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S+L Minute: A wave of Christianophobia sweeps through France.

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saltandlighttv on Jul 15, 2019 For Monday July 15th, here are the latest catholic headlines making the news. LAVAUR, France – Late one night a few months ago, two teenage boys crept into the massive …More
saltandlighttv on Jul 15, 2019 For Monday July 15th, here are the latest catholic headlines making the news. LAVAUR, France – Late one night a few months ago, two teenage boys crept into the massive 13th century Cathedral of Saint-Alain in Lavaur, a postcard town in southwest France. There, they set fire to an altar, turned a crucifix upside down, threw another one into the nearby Agout River, and deformed a statue of Jesus into what the town’s mayor called “a grotesque pose.”

Townspeople were shocked that two local boys could commit an act of such gratuitous vandalism against, of all things, their town’s most historic and treasured site, a towering, massive, Gothic structure that has stood at the center of Lavaur’s collective life for 700 years.

But there is nothing at all unusual about an attack on a Christian religious site these days in France, or, for that matter, elsewhere in Europe. The French police recorded 129 thefts and 877 acts of vandalism at Catholic sites – mostly churches and cemeteries – in 2018, and there has been no respite this year. The Conference of French Bishops reported 228 “violent anti-Christian acts” in France in the first three months of 2019 alone, taking place in every region of the country – 45 here in the southwest.

In all, according to the French Ministry of the Interior (which counted 875 anti-Christian incidents in 2018, slightly less than the tally by the police), the attacks on Christian sites quadrupled between 2008 and 2019. This has stirred a deep alarm among many Catholics and non-Catholics alike, worried that a powerful hostility to Catholicism – what they call “Christianophobia” – is sweeping their country.

“This kind of thing causes real consternation,” Henri Lemoigne, the mayor of a town on the English Channel, told a Catholic magazine after someone broke into the tabernacle of the local church and scattered its contents on the floor, evidently in search of something to steal. “People feel that their values are under attack, even their very beings.”

Moreover, while there have been more attacks in France than any other European country, thefts and vandalism at Christian sites have been on the increase throughout Europe. The Observatory on Intolerance and Discrimination Against Christians, based in Vienna, documented 275 anti-Christian incidents in Europe in 2017, up from 250 the year before.

Since then, Muslims in France are believed to have been responsible for a number of attacks, or planned attacks, against Christian sites and symbols. In 2016, for example, police foiled an attempt by Muslims to blow up a car near the Notre-Dame Cathedral.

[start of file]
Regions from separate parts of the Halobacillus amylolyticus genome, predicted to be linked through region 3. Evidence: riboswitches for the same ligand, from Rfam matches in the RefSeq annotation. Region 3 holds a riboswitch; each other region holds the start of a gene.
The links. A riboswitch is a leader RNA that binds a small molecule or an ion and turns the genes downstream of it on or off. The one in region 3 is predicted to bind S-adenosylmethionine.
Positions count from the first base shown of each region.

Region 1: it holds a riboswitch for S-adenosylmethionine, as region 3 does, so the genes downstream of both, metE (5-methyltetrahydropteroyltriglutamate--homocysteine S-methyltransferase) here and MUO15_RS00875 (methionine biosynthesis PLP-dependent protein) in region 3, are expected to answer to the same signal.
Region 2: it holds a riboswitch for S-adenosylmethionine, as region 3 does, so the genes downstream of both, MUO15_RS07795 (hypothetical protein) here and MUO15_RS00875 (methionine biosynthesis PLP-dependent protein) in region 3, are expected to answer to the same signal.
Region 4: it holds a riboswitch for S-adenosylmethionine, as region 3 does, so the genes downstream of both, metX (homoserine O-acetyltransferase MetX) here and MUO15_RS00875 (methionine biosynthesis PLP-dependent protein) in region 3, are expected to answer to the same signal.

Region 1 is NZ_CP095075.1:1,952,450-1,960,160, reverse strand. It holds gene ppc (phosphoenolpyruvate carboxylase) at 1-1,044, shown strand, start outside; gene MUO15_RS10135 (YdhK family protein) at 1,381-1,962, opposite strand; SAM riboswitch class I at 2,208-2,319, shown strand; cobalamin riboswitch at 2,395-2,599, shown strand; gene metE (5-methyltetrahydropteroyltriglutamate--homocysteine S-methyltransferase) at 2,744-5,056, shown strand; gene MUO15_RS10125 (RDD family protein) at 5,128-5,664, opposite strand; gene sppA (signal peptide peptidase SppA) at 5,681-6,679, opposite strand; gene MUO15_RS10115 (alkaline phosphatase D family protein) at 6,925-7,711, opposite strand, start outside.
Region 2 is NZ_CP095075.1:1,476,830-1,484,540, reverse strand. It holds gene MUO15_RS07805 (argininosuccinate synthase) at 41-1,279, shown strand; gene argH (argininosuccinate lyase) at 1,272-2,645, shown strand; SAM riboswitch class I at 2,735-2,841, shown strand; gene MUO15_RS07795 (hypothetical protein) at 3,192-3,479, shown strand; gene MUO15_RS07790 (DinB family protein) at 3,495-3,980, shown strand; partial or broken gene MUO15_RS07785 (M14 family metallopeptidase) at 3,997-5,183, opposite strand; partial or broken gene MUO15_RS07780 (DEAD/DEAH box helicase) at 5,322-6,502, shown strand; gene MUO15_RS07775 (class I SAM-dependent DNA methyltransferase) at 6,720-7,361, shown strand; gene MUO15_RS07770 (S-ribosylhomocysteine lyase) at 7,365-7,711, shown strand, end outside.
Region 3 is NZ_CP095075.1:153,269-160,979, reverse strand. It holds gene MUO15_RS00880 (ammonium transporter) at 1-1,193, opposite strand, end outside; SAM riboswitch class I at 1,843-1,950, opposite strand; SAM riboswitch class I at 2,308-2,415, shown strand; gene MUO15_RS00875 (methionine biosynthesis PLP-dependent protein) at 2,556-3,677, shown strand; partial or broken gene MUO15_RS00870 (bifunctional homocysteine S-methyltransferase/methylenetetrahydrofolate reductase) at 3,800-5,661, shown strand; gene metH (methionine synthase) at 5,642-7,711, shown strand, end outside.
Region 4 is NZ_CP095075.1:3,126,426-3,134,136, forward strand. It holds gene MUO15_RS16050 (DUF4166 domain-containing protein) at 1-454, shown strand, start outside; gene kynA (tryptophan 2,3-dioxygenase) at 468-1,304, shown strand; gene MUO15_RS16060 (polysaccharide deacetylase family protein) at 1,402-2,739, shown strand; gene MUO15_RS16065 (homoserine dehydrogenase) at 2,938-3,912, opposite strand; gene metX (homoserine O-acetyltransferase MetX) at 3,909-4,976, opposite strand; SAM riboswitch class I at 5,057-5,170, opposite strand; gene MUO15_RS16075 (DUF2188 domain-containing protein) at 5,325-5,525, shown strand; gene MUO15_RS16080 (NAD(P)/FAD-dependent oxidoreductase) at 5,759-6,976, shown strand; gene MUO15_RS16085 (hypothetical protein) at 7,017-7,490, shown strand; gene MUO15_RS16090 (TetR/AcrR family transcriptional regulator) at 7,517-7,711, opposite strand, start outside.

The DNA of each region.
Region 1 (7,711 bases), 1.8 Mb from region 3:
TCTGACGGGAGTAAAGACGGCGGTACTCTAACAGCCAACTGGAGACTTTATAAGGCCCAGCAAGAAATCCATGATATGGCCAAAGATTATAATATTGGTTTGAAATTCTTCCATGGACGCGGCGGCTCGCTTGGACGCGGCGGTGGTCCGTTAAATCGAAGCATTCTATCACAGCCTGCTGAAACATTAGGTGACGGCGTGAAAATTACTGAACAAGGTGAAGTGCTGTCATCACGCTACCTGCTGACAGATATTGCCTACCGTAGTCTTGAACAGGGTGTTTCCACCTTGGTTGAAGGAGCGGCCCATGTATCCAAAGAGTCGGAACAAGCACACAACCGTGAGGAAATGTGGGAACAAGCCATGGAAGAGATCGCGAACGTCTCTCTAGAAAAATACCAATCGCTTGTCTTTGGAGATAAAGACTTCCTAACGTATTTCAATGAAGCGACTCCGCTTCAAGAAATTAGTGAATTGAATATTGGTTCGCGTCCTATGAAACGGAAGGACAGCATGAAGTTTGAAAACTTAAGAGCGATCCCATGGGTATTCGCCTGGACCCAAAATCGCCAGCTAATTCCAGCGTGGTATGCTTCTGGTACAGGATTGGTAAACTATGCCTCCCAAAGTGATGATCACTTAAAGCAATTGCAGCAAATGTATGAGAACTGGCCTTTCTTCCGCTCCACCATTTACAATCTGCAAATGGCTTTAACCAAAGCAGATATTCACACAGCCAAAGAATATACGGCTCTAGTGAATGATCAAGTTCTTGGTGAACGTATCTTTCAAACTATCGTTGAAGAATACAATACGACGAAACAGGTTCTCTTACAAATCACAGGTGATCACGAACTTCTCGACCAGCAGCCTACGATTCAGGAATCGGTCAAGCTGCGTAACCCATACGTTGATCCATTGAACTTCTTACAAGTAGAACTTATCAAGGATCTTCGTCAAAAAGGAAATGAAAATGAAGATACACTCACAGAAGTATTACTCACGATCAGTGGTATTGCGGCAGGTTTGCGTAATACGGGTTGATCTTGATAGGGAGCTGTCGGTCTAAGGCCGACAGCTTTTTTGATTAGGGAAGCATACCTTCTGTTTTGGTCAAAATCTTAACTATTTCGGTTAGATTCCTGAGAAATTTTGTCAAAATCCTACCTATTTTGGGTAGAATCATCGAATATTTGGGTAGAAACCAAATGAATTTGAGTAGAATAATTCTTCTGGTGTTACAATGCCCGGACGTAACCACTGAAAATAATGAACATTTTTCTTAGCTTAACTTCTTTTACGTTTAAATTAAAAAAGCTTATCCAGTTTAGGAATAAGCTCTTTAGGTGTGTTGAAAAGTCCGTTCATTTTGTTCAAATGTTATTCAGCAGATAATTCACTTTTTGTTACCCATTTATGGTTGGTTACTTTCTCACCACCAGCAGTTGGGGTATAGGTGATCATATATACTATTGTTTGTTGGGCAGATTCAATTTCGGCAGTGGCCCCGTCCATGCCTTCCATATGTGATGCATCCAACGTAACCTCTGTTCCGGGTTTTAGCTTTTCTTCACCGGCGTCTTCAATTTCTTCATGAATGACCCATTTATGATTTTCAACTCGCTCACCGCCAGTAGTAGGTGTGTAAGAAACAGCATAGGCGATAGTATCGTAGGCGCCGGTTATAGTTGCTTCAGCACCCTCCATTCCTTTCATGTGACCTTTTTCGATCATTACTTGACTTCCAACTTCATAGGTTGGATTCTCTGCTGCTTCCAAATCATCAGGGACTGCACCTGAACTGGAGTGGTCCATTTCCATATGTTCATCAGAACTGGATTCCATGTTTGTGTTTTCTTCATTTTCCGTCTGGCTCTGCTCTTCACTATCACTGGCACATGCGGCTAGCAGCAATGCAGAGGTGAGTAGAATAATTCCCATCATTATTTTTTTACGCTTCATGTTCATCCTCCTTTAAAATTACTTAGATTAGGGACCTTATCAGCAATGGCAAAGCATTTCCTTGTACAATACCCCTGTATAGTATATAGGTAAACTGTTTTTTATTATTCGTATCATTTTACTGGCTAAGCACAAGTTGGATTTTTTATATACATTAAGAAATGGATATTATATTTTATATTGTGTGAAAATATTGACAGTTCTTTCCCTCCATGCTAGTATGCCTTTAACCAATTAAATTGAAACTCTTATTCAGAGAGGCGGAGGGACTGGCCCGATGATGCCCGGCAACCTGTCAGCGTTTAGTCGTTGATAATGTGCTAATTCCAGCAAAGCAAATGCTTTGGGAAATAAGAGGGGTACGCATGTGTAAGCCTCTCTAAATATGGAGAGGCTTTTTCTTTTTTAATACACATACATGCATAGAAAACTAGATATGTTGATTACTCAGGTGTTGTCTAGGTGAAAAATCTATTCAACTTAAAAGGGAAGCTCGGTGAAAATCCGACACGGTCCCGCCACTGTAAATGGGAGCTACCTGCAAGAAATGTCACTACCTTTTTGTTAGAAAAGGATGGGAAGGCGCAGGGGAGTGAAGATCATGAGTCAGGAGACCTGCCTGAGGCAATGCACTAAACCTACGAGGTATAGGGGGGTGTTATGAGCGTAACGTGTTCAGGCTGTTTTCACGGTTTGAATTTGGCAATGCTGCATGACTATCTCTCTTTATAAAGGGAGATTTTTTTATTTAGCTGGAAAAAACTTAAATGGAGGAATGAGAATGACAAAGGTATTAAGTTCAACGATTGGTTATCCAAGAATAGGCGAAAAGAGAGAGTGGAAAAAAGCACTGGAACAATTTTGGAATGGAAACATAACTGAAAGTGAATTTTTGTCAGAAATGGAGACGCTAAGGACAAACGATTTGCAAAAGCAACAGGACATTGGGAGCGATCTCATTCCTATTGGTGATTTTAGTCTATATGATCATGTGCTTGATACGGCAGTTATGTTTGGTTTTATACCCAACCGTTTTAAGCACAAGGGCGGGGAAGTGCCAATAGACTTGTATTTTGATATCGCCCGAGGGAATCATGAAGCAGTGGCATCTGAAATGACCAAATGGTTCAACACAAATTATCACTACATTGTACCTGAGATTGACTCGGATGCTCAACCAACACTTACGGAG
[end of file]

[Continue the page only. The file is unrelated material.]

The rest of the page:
And yet, what may be the oddest aspect to these attacks is the relative quiet that has greeted them. Individuals, mayors of affected cities and towns, some priests and bishops have spoken out, as have a few Catholic organizations, notably a group called The Observatory of Christianophobia, which publishes an almost daily chronicle of incidents. But the official French Catholic Church has chosen to downplay the attacks. “We do not want to develop a discourse of persecution,” Georges Pontier, the head of the French Bishops Conference, told the National Catholic Register. “We do not wish to complain.”

Notre-Dame ablaze in April. The first time many Americans heard of anti-Christian attacks in France was when some French wondered whether this fire was another. It was not. But the cathedral has long been a security concern.

Most major media outlets in France have also downplayed the uptick in attacks. Among the major French newspapers, only the conservative Le Figaro has published a substantial front-page investigation. Others have published a few scattered articles on individual incidents. The absence of palpable public alarm led one magazine, Causeur, which specializes in a certain irreverent skepticism regarding the conventional wisdom, to run a series of articles on the attacks under the overall headline “Explosion of Anti-Christian Acts: The Victims that Nobody’s Talking About.”

This, in turn, helps explain meager coverage of the attacks in other countries, including the United States. The first time that many Americans heard of the incidents was when some French people wondered whether the fire that engulfed the Notre-Dame Cathedral in April was another act of anti-Christian violence. (It was not.)

But why are these attacks escalating — and who’s behind them?

The answers are complicated and, in a very French way, depend on the lens one chooses to see the events through. Those downplaying the vandalism, which include most leading newspapers and politicians, point to evidence that the attacks are the small-bore crimes of small-time miscreants. Those concerned that the attacks pose a more serious threat expressly dismiss that perspective.

“Vandalism in our churches: From simple graffiti to desecration” was the headline of an investigation into anti-Christian attacks in Le Figaro in March. “Stained glass windows broken, statues decapitated, graffiti on the walls — this is not the work of petty thieves.”

Not surprisingly, both views have merit. What’s clear is that the attacks – and the debate over their meaning – illuminate a range of fundamental questions roiling France and Europe involving populism, national identity and immigration. The attacks also highlight the paradoxical role of the Church, which remains a symbol of power – a bulwark of tradition and authority – even as declining attendance and a series of sexual scandals involving priests have made it seem a weak and easy target.